European markets enjoyed a strong day yesterday against a backdrop of concerns about slowing economic data, as well as concerns about further trade tensions.
Asia markets look set to end the week on a cautious note after their post Fed sell off yesterday, after the Bank of Japan left monetary policy unchanged, adopting a steady as she goes approach, unlike the ECB yesterday whose guidance came across as much more dovish than expected.
It is possible that the cautious mood has something to do with the fact that today it is expected that the White House will unveil a smaller list of tariffs on between 800 to 900 Chinese products, raising concerns about possible retaliation, and an escalation in trade tensions between the US and China, at a time when the Chinese economy appears to be spluttering a little, after yesterday’s weak retail sales and fixed asset investment data.
While the timing of yesterday’s announcement by the European Central Bank that it would start paring back its asset purchase program was a surprise, the actual content of the announcement wasn’t.
Markets had been expecting the details to come at the July meeting, however the news that the bank plans to reduce the amount of its monthly asset purchases from €30bn a month to €15bn from September, before stopping them completely by the end of the year, was more or less in line with expectations.
This confirmation initially sent the euro higher, however the realisation that the ECB had put back the prospect of a rise in rates towards the back end of 2019 prompted a re-evaluation of when monetary policy would next undergo a significant realignment.
For most of this year we’ve become used to recent announcements from various ECB policymakers that a rate rise might come fairly soon after the asset purchase program had ended, which had raised expectations of some move on rates in the first half of next year.
In light of that expectation its therefore not surprising that the market reaction was so negative to the paragraph that stated that rates would “remain at their present levels at least through the summer of 2019”, and for “as long as necessary”. This was a significant departure from market perceptions, sending the euro sharply lower, though stock markets reacted more favourably, ending the day sharply higher.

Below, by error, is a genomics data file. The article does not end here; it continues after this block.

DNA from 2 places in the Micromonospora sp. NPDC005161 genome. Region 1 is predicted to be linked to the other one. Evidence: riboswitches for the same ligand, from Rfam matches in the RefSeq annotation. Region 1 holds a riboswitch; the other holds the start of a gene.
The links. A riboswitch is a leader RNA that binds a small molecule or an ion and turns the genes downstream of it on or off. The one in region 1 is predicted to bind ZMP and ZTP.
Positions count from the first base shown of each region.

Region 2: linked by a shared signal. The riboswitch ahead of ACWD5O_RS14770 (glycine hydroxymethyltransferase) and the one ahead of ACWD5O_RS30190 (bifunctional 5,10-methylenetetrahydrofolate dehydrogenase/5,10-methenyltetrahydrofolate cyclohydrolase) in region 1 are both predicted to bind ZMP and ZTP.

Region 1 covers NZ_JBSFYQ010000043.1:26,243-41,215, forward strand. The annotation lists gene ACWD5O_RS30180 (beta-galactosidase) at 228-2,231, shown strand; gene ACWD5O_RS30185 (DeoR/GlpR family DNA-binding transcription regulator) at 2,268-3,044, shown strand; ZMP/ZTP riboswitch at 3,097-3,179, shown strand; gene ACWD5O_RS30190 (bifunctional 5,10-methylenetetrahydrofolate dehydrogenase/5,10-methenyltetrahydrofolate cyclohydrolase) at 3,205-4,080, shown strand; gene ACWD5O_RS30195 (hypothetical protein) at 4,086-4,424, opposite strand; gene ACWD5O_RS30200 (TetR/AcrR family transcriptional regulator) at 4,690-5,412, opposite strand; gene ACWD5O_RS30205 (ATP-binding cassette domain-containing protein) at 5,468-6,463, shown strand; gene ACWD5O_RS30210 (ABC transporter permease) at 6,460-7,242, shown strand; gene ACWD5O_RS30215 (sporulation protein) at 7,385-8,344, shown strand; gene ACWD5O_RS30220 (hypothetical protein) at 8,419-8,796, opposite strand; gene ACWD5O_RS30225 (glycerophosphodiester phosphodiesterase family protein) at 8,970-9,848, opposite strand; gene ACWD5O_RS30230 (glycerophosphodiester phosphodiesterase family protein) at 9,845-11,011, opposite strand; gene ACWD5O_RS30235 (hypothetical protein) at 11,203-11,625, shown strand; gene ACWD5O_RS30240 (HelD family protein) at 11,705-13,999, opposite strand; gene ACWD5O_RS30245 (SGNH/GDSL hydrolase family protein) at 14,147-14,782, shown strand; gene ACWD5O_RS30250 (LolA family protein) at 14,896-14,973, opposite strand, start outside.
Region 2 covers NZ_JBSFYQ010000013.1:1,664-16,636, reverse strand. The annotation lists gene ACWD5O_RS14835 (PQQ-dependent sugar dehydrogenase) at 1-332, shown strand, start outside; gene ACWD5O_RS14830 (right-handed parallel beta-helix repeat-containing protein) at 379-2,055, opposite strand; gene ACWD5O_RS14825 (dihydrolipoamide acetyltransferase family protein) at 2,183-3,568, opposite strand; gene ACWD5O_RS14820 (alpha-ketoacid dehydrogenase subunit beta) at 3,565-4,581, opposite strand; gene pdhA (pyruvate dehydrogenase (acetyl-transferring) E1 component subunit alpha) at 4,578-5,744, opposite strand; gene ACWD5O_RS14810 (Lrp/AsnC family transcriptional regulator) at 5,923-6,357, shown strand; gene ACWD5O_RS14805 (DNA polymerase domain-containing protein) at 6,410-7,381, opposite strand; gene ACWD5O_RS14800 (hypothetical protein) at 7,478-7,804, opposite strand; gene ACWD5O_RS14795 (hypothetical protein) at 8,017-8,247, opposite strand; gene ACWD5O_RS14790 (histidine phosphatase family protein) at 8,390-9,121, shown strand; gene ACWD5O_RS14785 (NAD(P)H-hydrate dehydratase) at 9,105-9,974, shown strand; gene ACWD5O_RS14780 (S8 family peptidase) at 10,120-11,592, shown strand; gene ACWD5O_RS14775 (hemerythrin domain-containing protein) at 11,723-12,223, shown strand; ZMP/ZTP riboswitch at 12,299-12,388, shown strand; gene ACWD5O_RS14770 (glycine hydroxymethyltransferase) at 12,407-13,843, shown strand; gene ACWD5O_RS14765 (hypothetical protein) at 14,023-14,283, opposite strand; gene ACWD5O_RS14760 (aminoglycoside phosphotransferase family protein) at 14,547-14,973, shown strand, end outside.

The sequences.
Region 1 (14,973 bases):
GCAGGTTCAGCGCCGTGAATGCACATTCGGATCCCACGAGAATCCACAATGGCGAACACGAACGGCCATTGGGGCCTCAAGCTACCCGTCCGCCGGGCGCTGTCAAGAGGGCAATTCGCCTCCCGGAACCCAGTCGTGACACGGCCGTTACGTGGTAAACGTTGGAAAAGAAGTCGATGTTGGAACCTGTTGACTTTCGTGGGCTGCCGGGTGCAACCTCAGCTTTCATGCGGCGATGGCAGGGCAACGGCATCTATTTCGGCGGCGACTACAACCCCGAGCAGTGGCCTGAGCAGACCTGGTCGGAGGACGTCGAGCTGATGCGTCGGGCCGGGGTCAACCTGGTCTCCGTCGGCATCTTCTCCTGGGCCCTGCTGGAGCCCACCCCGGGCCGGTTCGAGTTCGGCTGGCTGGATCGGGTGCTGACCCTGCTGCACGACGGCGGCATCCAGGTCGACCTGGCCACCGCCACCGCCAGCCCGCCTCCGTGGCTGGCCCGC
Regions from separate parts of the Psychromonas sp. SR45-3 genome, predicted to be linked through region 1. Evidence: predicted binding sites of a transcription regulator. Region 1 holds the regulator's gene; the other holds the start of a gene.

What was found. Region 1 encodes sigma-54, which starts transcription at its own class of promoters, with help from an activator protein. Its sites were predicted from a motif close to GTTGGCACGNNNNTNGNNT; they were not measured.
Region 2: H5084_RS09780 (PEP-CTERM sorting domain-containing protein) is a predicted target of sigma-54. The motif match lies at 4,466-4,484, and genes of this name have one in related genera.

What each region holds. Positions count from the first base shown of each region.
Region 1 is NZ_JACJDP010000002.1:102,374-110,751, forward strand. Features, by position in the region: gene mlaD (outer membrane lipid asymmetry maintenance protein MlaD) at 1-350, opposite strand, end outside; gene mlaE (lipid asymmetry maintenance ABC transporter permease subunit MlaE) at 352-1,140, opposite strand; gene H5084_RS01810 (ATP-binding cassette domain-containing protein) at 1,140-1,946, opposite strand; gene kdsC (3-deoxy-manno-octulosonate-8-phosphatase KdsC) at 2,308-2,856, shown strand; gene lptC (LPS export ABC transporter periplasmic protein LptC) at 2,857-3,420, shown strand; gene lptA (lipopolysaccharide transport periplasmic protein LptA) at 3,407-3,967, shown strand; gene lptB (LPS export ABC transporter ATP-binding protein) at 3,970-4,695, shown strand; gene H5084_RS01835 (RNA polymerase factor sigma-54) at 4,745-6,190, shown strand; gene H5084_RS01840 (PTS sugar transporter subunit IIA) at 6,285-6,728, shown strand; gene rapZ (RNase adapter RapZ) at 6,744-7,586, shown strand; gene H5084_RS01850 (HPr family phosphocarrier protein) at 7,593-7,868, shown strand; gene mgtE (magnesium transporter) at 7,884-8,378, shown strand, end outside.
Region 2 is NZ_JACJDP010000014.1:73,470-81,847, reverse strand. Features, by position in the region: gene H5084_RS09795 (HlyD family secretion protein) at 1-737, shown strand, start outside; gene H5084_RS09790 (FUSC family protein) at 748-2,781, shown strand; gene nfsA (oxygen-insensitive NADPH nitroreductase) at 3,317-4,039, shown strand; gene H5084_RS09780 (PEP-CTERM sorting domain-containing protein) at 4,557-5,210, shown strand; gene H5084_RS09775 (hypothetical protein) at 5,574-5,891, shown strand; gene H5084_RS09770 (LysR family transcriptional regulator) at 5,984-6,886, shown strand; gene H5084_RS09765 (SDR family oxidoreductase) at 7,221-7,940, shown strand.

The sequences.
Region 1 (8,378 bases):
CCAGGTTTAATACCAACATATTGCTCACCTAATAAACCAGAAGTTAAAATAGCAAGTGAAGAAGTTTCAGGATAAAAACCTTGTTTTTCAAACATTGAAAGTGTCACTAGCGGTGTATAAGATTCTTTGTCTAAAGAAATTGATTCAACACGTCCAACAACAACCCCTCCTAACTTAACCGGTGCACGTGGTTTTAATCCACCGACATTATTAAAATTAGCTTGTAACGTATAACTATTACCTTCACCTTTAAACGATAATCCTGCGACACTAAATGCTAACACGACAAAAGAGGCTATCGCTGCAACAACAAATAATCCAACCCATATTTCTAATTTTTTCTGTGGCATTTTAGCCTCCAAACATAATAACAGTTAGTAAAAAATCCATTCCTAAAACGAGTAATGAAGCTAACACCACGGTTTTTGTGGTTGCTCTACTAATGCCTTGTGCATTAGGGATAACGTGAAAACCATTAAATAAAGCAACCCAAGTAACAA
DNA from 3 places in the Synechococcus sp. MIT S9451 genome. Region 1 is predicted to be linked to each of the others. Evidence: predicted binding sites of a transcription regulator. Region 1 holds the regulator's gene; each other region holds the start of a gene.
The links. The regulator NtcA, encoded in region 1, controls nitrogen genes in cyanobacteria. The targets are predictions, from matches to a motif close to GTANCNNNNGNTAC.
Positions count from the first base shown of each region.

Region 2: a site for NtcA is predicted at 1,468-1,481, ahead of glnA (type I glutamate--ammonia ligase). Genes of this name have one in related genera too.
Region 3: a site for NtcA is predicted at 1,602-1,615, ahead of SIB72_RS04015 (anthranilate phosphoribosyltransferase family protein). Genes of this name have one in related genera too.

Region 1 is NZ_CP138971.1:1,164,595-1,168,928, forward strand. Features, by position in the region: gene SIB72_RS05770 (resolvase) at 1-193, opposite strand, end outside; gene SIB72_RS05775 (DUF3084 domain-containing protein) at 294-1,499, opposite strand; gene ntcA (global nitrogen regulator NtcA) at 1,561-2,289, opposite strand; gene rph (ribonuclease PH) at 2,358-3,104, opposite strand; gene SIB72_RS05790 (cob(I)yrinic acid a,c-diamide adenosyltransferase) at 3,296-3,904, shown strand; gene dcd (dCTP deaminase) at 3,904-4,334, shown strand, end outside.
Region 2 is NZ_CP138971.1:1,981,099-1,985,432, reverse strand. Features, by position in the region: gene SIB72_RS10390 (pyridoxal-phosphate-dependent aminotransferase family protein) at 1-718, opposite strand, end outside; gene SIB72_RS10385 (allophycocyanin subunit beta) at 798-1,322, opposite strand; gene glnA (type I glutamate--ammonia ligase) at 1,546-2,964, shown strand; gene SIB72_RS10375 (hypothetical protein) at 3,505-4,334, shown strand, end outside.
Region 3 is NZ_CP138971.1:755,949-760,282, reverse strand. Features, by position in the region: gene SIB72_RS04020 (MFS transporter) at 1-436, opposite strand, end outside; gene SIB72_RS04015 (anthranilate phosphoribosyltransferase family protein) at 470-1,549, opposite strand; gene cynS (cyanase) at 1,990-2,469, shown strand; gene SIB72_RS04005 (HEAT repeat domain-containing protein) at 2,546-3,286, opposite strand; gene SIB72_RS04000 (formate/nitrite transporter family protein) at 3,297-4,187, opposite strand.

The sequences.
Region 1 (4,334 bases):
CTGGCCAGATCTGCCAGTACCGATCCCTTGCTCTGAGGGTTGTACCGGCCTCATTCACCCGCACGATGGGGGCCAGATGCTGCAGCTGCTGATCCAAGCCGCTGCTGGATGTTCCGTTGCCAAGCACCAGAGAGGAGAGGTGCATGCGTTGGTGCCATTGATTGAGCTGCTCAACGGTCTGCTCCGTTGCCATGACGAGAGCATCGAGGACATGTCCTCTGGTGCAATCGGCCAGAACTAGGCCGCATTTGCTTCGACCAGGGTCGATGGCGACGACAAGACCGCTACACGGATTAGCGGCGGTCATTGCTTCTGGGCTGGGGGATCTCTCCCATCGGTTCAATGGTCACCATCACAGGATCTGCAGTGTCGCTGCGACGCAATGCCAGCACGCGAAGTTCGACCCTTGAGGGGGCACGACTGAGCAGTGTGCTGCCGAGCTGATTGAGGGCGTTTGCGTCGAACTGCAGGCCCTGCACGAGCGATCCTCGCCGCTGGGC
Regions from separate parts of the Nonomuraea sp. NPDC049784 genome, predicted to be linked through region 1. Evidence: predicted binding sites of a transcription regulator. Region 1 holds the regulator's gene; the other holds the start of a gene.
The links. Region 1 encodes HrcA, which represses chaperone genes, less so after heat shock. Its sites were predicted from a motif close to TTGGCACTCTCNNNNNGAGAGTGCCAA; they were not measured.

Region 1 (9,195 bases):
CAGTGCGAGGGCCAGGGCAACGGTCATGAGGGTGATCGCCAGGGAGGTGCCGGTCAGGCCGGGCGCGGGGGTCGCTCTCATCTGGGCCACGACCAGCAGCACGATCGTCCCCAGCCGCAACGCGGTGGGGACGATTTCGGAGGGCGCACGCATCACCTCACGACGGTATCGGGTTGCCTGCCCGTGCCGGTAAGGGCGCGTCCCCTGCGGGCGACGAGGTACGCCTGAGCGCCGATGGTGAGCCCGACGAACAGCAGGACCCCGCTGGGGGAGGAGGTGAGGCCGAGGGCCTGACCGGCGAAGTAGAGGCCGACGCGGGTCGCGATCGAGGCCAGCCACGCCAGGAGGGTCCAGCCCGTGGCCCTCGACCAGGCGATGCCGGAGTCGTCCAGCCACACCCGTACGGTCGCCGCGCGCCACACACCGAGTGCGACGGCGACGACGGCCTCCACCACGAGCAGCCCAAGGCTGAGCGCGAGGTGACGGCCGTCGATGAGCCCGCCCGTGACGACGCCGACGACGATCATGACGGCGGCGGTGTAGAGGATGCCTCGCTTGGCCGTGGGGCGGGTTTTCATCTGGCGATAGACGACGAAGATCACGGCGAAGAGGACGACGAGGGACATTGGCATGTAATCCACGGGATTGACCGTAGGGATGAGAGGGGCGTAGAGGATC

The ECB also downgraded its GDP forecasts, while upgrading its inflation outlook from 1.4% to 1.7%.
The slide in the euro wasn’t helped by a better than expected US retail sales number which showed a jump in consumer spending in May from 0.3% in April to 0.8% in May, which in turn served to highlight a continued divergence between US and EU monetary policy that is likely to widen further between now and the end of next year.
With ECB President Draghi due to leave the ECB in October next year there is the very real prospect that the Fed could well hike another six times before the ECB even starts to move rates higher. With those sorts of rate differentials, it is hard to argue how the euro can go any other way but down.
Today’s final EU CPI numbers for May should give us an indication as to whether the ECB was right to nudge up its forecasts yesterday. In the recent flash numbers, the headline number jumped up from 1.2% in April to 1.9% which should be confirmed later this morning. More importantly the core numbers are expected to come in at 1.1%, still well below what is comfortable for the ECB, though a lower euro could go some way to pushing that number higher in the coming months, with a rising oil price still yet to really filter its way fully into the headline numbers.
EURUSD – a spike up to the 1.1850 level before a sharp reversal saw the euro break below the 1.1720 area and head lower back towards the May lows, where we have trend line support from the 2017 lows. A break below 1.1500 has the potential to open up a move towards the 1.1360 level.
GBPUSD – the failure to move back through the 1.3460 area also saw the pound slide back to retest support at the 1.3270 area. A move below here reopens the lows at the end of May at 1.3200. A move below 1.32000 targets a test of the trend line support from the 2017 lows which comes in around the 1.3100 area.
EURGBP – another failure to move above the 200-day MA at the 0.8820/30 area yesterday has seen the euro slide back with the recent lows at 0.8700 the next key support. A move through here opens up the 0.8640 area.
USDJPY – while above the 200-day MA remains on course for a retest of the May highs at 111.30. Support comes in at the 109.50 level.
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